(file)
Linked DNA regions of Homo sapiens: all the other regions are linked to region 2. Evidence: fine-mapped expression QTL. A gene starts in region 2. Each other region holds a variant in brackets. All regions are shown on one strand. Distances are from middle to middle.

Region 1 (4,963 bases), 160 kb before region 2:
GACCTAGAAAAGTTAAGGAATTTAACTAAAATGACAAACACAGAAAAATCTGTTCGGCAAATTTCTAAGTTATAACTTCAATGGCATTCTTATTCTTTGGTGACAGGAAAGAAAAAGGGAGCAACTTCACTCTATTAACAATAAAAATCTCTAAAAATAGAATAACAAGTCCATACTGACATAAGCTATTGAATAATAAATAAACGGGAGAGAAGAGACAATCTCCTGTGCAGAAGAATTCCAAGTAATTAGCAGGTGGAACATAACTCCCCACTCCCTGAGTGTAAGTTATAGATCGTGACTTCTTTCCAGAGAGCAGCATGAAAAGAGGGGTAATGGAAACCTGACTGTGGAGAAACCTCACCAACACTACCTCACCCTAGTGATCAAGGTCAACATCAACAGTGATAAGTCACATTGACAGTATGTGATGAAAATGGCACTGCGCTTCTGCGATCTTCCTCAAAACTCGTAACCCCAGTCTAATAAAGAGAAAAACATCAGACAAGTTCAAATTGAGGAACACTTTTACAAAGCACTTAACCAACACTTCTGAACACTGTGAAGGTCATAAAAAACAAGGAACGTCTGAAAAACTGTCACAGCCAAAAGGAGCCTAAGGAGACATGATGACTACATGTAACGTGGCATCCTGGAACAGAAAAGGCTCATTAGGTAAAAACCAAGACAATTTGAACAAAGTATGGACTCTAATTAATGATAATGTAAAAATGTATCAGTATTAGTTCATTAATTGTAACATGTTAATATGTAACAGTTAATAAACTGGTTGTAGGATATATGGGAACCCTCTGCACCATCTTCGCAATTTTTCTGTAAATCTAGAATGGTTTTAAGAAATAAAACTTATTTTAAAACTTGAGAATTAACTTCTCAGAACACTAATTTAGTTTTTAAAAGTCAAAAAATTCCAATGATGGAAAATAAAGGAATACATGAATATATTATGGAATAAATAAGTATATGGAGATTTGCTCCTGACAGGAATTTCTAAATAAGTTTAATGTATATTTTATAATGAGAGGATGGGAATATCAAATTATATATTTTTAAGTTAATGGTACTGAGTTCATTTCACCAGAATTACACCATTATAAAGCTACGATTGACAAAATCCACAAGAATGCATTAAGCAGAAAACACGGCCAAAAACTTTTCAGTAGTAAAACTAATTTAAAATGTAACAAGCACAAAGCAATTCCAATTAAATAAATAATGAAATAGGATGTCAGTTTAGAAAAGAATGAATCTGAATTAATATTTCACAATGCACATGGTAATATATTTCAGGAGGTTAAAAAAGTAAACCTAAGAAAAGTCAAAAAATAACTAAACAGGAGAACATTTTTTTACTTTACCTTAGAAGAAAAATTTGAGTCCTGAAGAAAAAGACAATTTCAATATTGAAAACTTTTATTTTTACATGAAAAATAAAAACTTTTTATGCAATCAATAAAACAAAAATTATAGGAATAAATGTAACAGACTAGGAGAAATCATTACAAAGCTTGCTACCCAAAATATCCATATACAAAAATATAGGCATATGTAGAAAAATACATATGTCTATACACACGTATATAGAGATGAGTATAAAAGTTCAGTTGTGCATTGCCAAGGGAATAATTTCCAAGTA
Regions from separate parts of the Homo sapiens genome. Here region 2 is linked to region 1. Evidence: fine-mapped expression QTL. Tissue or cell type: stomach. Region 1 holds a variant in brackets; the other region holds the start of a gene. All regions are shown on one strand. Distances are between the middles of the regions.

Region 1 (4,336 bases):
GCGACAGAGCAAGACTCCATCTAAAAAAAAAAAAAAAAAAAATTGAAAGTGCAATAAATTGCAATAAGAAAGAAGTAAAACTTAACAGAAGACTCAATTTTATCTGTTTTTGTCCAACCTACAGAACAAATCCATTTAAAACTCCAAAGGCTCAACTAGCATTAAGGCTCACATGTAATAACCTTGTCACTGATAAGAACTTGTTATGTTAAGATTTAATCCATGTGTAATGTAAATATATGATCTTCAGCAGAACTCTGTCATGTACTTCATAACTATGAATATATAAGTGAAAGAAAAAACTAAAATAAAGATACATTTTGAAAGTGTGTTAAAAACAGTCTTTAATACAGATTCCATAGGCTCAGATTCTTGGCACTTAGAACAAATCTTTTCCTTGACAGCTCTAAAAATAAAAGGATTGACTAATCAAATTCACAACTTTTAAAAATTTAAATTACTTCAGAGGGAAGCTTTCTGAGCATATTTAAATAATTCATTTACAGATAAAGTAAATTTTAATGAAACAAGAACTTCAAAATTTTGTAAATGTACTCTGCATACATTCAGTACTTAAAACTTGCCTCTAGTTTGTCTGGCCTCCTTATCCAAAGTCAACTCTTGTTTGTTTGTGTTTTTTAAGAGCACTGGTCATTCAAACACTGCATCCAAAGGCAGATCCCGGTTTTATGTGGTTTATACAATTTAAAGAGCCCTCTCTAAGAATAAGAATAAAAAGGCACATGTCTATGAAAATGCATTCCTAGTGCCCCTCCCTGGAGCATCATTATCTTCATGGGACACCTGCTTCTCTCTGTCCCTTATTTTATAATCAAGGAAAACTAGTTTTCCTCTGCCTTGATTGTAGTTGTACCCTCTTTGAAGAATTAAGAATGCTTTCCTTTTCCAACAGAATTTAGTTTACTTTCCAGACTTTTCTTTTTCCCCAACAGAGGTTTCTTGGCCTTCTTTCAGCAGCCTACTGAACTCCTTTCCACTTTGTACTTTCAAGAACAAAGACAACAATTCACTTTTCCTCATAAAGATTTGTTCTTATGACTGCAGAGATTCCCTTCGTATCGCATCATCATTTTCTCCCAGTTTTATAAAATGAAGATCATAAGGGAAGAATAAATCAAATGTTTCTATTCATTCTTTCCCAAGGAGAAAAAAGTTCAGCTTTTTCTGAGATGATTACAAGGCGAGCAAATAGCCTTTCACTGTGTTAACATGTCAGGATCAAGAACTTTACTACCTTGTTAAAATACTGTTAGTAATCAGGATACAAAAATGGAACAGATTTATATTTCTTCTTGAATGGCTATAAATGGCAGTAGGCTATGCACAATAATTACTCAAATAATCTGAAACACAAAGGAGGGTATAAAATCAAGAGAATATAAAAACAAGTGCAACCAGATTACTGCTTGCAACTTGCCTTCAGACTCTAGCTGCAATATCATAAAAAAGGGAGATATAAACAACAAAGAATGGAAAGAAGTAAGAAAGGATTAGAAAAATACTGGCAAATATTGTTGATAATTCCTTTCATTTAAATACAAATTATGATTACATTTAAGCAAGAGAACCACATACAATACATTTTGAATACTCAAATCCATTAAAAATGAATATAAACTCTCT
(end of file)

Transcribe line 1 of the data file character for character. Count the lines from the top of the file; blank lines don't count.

Linked DNA regions of Homo sapiens: all the other regions are linked to region 2. Evidence: fine-mapped expression QTL. A gene starts in region 2. Each other region holds a variant in brackets. All regions are shown on one strand. Distances are from middle to middle.